as of press time, sierra arts Gallery was closed to the public through March 25, while its site states that the March 19 artists’ reception for “I am a Women’s rights” is postponed. the exhibit was slated to run through March 31. Get updates on the gallery and its events at sierraarts.org or call 329-2787.
by BoB Grimm
b g ri m m @ne w s re v i e w . c o m
“i’m not gonna ask again ... where is the rest of my gun?”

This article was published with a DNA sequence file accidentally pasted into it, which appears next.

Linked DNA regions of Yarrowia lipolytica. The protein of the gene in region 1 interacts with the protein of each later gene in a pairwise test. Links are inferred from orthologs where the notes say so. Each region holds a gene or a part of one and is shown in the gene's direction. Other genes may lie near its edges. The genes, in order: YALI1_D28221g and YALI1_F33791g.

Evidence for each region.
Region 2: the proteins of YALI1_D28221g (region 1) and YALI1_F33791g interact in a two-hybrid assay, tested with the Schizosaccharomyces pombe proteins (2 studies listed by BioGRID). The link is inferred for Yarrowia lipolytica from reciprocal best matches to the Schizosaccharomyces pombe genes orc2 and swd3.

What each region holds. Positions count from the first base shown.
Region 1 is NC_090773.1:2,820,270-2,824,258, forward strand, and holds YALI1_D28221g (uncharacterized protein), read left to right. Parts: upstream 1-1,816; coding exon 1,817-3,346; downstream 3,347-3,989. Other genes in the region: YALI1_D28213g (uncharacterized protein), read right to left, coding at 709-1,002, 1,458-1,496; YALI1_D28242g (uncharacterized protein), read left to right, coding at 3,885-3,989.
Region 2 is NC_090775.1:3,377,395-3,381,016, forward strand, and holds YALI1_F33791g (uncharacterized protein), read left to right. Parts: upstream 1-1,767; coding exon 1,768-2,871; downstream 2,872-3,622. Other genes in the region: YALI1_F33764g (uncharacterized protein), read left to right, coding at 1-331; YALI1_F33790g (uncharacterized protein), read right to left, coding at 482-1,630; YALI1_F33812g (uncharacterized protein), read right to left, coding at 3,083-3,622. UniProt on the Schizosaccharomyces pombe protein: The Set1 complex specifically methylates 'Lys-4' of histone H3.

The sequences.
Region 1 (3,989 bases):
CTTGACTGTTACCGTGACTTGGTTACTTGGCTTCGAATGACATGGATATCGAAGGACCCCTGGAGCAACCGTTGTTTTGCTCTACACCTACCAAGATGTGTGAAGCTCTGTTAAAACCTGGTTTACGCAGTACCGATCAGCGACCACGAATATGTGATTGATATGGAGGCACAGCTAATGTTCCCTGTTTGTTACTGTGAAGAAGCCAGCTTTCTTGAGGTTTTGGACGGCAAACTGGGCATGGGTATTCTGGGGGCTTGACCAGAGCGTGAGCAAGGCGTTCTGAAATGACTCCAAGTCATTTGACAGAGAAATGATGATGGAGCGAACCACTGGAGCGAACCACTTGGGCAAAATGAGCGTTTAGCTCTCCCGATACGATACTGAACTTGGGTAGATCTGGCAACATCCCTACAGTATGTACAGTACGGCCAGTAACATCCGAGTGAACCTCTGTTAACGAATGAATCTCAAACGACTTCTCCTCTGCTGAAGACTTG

Dangerous game The Hunt, the little B movie that can’t seem to catch a break, finally got released to theaters in the midst of a national emergency. The results: Not surprisingly, very few people risked the coronavirus in an effort to see it sitting next to people. Originally set for release last year, the film was postponed until 2020 due to its violent nature and a cluster of mass shootings that were going down at the time. So, the studio picked the safe haven of March for a release, only to have those plans foiled by a pandemic. Straight up, this is a fun B-movie, but certainly would’ve benefited from a limited release or Netflix opening. It’s got its virtues, but you probably made the right choice staying home and watching Disney +. It’s good, but not great. Now, when Tenet comes out, I don’t care if this emergency is still going on. I have to watch that one on IMAX. The Hunt begins with a group of hardcore liberals on instant messaging, goofing around about the idea of hunting deplorables for sport, a la The Most Dangerous Game. Was it a joke? Will they actually hunt? What is the name of the movie? As things turn out, the hunt is soon to be on, and those who voted for Trump will be in the crosshairs. A gallery of non-Liberals wake up in a field, find a case of weapons and are immediately met with gunfire and arrows. Oh my god, pretty controversial, right? Nah, not really. The point of this movie is that too many people are acting like total assholes when it comes to political ideology. (Hey, I count myself in there from time to time.) So just about every character in this film behaves badly, regardless of political affiliation. The movie is a satirical take on our current political attitudes, and how things are getting a little out of hand on social media. It’s also funny at times, bloody,